- Get started now. Don’t wait for the September school bell to ring. Many people may have some systems and practices in place already, having used them to finish off the 2019/2020 school year from last March. This is a perfect time to review the effectiveness of these initiatives or look to incorporate new ones.
- Create a space that minimizes distractions (and lets you know what they’re up to). If you can, create a study-only space with a good desk and chair, good natural light and the other tools you need to work effectively. Define “school hours” and use this space only during that time. Use programs to restrict online activity to school-related sites during study time or, if that is not practical, use reporting of online activity that lets you know where your kids are spending their time on the net.
- Think safety for your younger students. Kids studying online could create a possible “predator playground”. Protect your kids by installing camera covers or restricting web cameras to school-related apps only through ‘whitelisting’ (something we can help you with.) Also, you may find it reassuring to install software that allows you to share screens with your child, enabling you to see exactly on your screen what they are seeing on theirs.
- Have the right tools. Your student may have online lessons or lectures through meeting apps like Zoom, Skype or others. Make sure they have the proper app installed. Then make sure they have quality cameras and good-quality headsets to ensure they hear the teachers properly. It might be useful to have 2 screens to organize work. It is easy to outfit a ChromeBook or laptop with a second, larger screen to help with productivity with 2 screens to work on.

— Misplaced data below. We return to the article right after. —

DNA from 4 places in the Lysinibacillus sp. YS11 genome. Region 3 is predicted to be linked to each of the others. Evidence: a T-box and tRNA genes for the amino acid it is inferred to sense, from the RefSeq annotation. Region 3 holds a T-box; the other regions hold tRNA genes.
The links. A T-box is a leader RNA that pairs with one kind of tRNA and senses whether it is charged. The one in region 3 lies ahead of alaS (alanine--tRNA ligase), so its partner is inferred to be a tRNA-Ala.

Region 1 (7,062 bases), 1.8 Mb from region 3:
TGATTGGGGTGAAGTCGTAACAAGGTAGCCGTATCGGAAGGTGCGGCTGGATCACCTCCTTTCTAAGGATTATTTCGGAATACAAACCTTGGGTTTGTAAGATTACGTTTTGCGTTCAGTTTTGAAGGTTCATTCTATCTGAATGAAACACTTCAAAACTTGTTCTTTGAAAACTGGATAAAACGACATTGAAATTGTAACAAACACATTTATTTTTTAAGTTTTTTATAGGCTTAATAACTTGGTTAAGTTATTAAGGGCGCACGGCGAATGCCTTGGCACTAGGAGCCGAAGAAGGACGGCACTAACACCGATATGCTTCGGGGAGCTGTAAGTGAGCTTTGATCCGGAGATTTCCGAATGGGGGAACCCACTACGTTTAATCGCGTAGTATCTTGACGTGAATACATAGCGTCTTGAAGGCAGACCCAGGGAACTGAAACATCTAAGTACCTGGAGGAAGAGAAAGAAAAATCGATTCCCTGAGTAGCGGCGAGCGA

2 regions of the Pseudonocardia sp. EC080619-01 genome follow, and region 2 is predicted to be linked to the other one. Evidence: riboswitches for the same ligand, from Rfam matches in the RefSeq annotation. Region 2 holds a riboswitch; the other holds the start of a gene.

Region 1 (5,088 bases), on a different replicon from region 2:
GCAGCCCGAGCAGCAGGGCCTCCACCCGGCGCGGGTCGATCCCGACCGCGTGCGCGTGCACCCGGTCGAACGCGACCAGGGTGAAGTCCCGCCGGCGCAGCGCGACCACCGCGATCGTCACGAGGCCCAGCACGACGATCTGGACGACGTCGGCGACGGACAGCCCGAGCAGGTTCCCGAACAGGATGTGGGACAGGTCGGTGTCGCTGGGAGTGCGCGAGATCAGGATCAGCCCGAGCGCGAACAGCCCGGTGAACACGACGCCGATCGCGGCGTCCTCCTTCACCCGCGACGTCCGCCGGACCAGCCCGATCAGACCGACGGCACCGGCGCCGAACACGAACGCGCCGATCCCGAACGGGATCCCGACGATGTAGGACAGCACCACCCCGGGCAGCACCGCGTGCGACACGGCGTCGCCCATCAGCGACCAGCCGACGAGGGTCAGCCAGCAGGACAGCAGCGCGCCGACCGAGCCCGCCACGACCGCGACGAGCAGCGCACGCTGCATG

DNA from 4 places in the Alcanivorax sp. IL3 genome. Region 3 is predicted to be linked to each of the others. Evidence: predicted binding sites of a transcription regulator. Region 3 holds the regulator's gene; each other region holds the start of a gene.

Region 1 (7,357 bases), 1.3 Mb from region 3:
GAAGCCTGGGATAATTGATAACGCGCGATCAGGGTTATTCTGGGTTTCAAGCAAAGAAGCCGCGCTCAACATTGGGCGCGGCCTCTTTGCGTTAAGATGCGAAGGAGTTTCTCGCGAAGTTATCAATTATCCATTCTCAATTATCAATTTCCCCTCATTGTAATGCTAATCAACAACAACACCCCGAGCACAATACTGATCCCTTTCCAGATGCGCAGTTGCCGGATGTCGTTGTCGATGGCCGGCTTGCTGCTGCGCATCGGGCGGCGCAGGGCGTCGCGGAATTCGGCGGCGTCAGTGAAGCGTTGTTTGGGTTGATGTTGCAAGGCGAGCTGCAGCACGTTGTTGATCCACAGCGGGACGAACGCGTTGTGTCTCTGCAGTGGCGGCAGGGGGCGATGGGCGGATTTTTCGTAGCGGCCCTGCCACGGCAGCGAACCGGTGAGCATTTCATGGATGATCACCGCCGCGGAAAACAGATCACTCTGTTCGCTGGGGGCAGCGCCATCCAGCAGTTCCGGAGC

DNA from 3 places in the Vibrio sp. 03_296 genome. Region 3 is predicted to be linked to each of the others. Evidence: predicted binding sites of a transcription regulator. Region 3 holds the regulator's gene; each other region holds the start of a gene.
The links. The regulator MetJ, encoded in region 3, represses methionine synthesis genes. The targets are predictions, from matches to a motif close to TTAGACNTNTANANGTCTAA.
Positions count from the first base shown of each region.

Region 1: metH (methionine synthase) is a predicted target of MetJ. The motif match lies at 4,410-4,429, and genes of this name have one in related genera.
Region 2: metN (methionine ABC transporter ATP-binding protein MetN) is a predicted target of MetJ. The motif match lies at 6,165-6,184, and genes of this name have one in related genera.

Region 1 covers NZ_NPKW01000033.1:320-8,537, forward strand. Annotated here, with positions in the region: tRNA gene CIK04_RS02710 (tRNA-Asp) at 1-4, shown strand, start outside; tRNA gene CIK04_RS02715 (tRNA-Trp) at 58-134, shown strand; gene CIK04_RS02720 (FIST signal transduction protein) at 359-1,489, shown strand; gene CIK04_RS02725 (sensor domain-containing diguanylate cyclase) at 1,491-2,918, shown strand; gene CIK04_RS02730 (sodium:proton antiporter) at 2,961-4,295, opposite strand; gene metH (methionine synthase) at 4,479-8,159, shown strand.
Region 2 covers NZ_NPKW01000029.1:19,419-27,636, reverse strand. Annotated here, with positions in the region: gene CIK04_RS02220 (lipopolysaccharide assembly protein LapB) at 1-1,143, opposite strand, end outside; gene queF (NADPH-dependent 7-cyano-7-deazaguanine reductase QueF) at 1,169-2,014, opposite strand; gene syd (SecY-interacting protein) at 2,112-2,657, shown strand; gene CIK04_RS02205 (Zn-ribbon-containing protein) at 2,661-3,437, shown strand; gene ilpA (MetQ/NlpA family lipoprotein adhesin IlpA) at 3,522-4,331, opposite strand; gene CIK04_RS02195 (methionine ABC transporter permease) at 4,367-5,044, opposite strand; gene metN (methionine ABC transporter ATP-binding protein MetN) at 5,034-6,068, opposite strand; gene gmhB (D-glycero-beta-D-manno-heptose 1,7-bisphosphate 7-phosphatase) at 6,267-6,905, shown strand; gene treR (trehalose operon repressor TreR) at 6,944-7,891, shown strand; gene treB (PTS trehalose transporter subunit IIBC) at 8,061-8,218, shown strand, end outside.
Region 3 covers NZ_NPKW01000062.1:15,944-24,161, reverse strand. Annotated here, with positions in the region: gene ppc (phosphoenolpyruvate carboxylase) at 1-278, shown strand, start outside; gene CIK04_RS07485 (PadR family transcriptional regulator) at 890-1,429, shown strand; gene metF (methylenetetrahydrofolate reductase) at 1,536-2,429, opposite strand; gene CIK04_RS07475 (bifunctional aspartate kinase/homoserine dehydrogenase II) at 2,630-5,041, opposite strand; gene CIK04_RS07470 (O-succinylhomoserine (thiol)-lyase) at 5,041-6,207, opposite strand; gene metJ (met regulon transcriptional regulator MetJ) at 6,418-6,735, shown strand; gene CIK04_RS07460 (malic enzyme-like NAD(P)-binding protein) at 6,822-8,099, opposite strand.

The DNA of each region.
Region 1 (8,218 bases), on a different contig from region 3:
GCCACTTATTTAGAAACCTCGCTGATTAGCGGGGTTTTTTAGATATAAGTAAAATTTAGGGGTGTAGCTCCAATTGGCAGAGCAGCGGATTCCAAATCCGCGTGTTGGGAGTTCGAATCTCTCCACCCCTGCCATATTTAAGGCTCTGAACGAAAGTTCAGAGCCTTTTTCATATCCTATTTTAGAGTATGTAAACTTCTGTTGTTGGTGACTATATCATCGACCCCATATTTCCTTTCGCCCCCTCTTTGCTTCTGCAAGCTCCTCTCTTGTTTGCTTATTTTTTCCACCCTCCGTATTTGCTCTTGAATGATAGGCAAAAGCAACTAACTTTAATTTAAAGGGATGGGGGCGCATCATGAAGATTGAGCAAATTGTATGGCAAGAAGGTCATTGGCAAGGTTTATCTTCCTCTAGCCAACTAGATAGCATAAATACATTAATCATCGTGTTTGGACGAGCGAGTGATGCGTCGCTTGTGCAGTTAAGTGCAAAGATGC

- Employ active learning. Make sure the student, while watching his or her teacher give a lecture online, is active in taking notes just as they would be if in the classroom.
- Pick a schedule that works best for the student. Not everyone functions best from 9 am to 3 pm. This situation might give you some freedom in choosing to work during times when your student is more productive
- Take breaks and stay physical. This is very important when you are studying in your living space. Taking regular breaks during the day keeps your mind fresh. Take a break every hour or so and do something you enjoy – read your book, watch some TV, etc. Make sure that at least a couple of these breaks involve some physical activity. Go for a walk, do some squats or go on a bike ride.
- Know when to call it a day. It is important to have a clear cut-off point when the student knows the school day is over. They should pack up their books and look to relax for the evening knowing they’ve put in a productive day.
While nothing these days is certain, it seems likely that most kids will be conducting their studies from home, at least for the near future. And like with everything else, we’ve got to roll with it. These tips should help make things easier and put your students in the best position to succeed. And, as always, there is a team of Nerds open and ready to give you a hand.